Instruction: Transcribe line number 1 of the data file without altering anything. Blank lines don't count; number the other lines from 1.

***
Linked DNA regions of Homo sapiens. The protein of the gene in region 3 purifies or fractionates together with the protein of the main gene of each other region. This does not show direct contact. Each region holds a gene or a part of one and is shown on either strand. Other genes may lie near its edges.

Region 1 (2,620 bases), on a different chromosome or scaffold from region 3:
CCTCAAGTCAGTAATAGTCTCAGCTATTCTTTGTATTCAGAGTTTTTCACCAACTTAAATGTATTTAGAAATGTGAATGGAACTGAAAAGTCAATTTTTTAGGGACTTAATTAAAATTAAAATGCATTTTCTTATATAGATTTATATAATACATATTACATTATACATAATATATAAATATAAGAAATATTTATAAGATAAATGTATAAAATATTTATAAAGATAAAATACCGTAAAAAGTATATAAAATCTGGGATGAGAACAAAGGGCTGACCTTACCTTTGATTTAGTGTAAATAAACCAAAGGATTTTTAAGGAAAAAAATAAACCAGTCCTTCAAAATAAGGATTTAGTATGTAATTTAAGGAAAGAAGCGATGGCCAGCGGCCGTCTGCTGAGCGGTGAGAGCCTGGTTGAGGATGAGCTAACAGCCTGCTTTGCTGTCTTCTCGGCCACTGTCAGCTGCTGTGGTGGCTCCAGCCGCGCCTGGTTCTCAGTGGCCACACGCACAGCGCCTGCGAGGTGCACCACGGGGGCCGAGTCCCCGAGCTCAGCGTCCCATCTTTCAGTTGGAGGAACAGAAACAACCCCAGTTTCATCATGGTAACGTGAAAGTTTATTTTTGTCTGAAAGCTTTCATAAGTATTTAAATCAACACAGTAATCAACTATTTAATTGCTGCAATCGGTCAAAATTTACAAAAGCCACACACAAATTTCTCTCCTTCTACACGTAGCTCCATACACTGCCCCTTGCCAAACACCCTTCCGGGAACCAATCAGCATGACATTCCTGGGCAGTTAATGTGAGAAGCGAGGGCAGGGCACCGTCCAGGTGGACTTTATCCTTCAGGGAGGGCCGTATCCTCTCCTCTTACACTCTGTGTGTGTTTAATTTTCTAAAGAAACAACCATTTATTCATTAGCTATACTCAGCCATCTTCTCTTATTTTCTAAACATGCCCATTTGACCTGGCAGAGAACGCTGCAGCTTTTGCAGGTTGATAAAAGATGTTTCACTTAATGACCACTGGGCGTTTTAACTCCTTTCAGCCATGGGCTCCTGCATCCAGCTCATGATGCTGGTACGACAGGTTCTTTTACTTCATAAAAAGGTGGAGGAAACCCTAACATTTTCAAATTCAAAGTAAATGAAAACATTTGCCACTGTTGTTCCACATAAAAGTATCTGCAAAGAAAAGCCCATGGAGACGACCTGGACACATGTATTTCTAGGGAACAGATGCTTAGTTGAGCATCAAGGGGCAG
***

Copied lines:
Linked DNA regions of Homo sapiens. The protein of the gene in region 3 purifies or fractionates together with the protein of the main gene of each other region. This does not show direct contact. Each region holds a gene or a part of one and is shown on either strand. Other genes may lie near its edges.